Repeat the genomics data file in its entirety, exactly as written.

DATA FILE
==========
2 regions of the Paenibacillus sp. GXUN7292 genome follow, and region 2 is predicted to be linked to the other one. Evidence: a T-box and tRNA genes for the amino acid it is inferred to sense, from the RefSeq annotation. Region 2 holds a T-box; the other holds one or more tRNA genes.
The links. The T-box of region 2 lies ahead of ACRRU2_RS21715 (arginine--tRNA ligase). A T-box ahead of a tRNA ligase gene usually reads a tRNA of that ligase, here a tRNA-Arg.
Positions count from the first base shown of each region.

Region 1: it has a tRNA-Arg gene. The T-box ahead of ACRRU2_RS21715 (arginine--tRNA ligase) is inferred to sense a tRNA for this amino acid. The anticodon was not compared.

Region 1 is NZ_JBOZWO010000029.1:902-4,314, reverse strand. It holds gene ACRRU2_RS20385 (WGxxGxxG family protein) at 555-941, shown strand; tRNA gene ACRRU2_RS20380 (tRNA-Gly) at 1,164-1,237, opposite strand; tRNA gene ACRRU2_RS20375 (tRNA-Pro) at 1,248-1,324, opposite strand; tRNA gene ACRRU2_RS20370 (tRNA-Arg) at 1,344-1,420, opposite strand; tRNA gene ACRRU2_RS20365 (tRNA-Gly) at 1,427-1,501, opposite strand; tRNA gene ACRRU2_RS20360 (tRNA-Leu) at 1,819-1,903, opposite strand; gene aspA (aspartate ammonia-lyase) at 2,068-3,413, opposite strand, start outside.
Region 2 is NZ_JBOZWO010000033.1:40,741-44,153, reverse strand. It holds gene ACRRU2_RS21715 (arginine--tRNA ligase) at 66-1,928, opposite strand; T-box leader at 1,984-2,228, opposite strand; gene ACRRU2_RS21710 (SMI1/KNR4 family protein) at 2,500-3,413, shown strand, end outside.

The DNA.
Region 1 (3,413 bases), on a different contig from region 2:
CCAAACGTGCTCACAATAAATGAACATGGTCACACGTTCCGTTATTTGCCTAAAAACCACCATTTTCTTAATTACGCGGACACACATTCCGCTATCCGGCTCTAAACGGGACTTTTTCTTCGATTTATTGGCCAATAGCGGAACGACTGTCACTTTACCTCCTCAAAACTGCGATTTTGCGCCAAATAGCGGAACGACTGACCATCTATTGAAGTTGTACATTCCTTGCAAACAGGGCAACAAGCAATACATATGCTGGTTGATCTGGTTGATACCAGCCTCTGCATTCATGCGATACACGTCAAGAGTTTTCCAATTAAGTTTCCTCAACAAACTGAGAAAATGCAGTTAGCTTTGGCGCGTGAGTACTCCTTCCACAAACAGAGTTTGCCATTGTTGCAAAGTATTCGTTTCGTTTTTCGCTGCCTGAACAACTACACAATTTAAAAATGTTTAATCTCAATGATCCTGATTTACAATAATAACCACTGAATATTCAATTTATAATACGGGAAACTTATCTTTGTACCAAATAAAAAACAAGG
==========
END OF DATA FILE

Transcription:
2 regions of the Paenibacillus sp. GXUN7292 genome follow, and region 2 is predicted to be linked to the other one. Evidence: a T-box and tRNA genes for the amino acid it is inferred to sense, from the RefSeq annotation. Region 2 holds a T-box; the other holds one or more tRNA genes.
The links. The T-box of region 2 lies ahead of ACRRU2_RS21715 (arginine--tRNA ligase). A T-box ahead of a tRNA ligase gene usually reads a tRNA of that ligase, here a tRNA-Arg.
Positions count from the first base shown of each region.

Region 1: it has a tRNA-Arg gene. The T-box ahead of ACRRU2_RS21715 (arginine--tRNA ligase) is inferred to sense a tRNA for this amino acid. The anticodon was not compared.

Region 1 is NZ_JBOZWO010000029.1:902-4,314, reverse strand. It holds gene ACRRU2_RS20385 (WGxxGxxG family protein) at 555-941, shown strand; tRNA gene ACRRU2_RS20380 (tRNA-Gly) at 1,164-1,237, opposite strand; tRNA gene ACRRU2_RS20375 (tRNA-Pro) at 1,248-1,324, opposite strand; tRNA gene ACRRU2_RS20370 (tRNA-Arg) at 1,344-1,420, opposite strand; tRNA gene ACRRU2_RS20365 (tRNA-Gly) at 1,427-1,501, opposite strand; tRNA gene ACRRU2_RS20360 (tRNA-Leu) at 1,819-1,903, opposite strand; gene aspA (aspartate ammonia-lyase) at 2,068-3,413, opposite strand, start outside.
Region 2 is NZ_JBOZWO010000033.1:40,741-44,153, reverse strand. It holds gene ACRRU2_RS21715 (arginine--tRNA ligase) at 66-1,928, opposite strand; T-box leader at 1,984-2,228, opposite strand; gene ACRRU2_RS21710 (SMI1/KNR4 family protein) at 2,500-3,413, shown strand, end outside.

The DNA.
Region 1 (3,413 bases), on a different contig from region 2:
CCAAACGTGCTCACAATAAATGAACATGGTCACACGTTCCGTTATTTGCCTAAAAACCACCATTTTCTTAATTACGCGGACACACATTCCGCTATCCGGCTCTAAACGGGACTTTTTCTTCGATTTATTGGCCAATAGCGGAACGACTGTCACTTTACCTCCTCAAAACTGCGATTTTGCGCCAAATAGCGGAACGACTGACCATCTATTGAAGTTGTACATTCCTTGCAAACAGGGCAACAAGCAATACATATGCTGGTTGATCTGGTTGATACCAGCCTCTGCATTCATGCGATACACGTCAAGAGTTTTCCAATTAAGTTTCCTCAACAAACTGAGAAAATGCAGTTAGCTTTGGCGCGTGAGTACTCCTTCCACAAACAGAGTTTGCCATTGTTGCAAAGTATTCGTTTCGTTTTTCGCTGCCTGAACAACTACACAATTTAAAAATGTTTAATCTCAATGATCCTGATTTACAATAATAACCACTGAATATTCAATTTATAATACGGGAAACTTATCTTTGTACCAAATAAAAAACAAGG